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Gardens

It was Marko Bombelles that created the Opeka gardens, and no park seems to have existed before him. Since the manor was built in the eighteenth century there was most probably some arrangement of the surroundings. The natural forests which stretched down to the manor and meadows were most likely considered to possess enough natural beauty to serve as a frame for the house. The garden as we know it today dates from the fifties of the nineteenth century, perhaps immediately after 1852 when Count Marko Bombelles came to Opeka on the death of his father-in-law, Franjo Drašković. It may have been later than 1852 but was certainly begun before 1860 for it was then entered in the cadastral map. At that time it covered an area of about twenty acres. It was later extended northwards where orchards and vegetable gardens had been, and also southwards. Today's preservation area covers 120 acres. This increase in area and change of use is mainly dated to 1884, 1902 and 1910.
The second half of the nineteenth century, from which the garden dates, was a period when there was a romantic approach to garden layout. Many romantic gardens already existed in Austria and Europe while in Zagreb Maksimir Park was just coming into its full glory. The approach to Opeka was bound to be romantic but of its kind it is original and not a copy of any other. It is this that raises it to the European level. It is a landscape park with fine views and glades. The use of space and the colour effects are on an exceptional and individual level. Large numbers of plants are found in very varied forms, varieties and cultivars.
Opeka is 20 km north-west of Varaždin in the Vinica area known for the large number of castle, manors and country curia. It is on the last slopes of Mt Maceljska on the very edge of the Drava valley. Taking into account landscape and relief Opeka may be considered in two sections: the lower part gently descending to the plains; and the upper, hilly part with partially or completely preserved forest vegetation.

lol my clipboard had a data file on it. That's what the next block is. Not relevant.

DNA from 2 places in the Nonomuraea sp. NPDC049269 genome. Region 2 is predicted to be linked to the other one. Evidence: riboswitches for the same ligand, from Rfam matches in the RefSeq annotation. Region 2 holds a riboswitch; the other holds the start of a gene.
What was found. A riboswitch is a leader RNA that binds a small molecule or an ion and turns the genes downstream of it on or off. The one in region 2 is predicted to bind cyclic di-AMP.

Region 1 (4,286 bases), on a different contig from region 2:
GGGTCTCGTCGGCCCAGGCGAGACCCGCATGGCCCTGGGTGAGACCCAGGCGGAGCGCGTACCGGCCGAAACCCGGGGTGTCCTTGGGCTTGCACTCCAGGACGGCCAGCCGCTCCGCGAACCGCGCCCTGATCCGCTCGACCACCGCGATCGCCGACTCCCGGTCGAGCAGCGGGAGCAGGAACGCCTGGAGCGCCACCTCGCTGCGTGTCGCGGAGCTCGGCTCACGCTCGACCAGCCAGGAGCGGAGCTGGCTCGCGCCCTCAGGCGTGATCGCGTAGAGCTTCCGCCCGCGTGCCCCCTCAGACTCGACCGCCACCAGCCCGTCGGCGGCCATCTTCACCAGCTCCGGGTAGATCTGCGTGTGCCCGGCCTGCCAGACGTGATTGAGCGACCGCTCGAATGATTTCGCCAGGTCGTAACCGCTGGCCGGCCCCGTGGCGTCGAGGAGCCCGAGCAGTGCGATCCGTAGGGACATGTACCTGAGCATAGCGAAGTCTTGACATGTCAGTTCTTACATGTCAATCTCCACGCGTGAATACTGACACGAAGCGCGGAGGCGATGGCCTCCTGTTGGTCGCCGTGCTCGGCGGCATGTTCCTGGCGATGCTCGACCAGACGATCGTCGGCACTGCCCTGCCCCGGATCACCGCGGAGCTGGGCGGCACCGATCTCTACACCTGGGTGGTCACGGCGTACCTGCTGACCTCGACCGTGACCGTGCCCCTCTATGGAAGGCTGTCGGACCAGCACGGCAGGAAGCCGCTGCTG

Opeka arboretum has three forest communities. The largest community is of oak and hornbeam (Querco petraeae-Carpinetum illyricum). In the upper part, especially on steep slopes, we find the trees that like an acid soil, oak and chestnut (Querco - Castanetum illyricum), partly rooted out and replanted with conifers: Douglas fir, Canadian čug, borovac and larch. Only small stands of Genisto elatae and Quercetum roboris are found. Around the lake there are a large number of varied communities of marsh and water plants.
But the park also contains trees and shrubs from Japan, China, Tibet, the Caucasus, North America and many European countries. The 1963 plant Fensus records: 4,927 deciduous trees, 8,651 conifers, 13 deciduous conifers, 299 deciduous shrubs, 86 evergreen shrubs,10 shrub conifers, 14 creepers and 16 climbers. In all 14,016 varieties, or 182 species. If we were to take into acount the varied forms, varieties and cultivars then the numbex of species would approach 800. Among conifers the following are found: Pseudotsuga, Tsuga (Hemlock), Picea (Spruce), Pinus (Pine), Abies (Fir), Chamaecyparis (Felsecypress), Thuja (Arbor vitae), Juniperus (Juniper), Taxus (Yew). Most numerous among indigenous deciduous trees are: Populus (poplar), Salix (Willow), Quercus (Qak), R.obinia (Acacia), Tilia (Lime), Fraxinus (Ash).
Among the exotics are Japanese maple, American chestnut, black walnut, tulip tree, magnolia, royal paulownia, maklura, pterokarija, pagoda tree. Opeka is famous for the number aid varieties of its climbers. The size and beauty many of the trees nnake a great impression. Of the original nineteenth century garden furniture a number of exceptionally fine stone benches are preserved.
Opeka park and gardens cannot be compared with those of any other Zagorje manor, for they are quite unique and it is a happy chance that they have come down to posterity intact. In aestetic and dendrological importance no other garden can compare with them.

 
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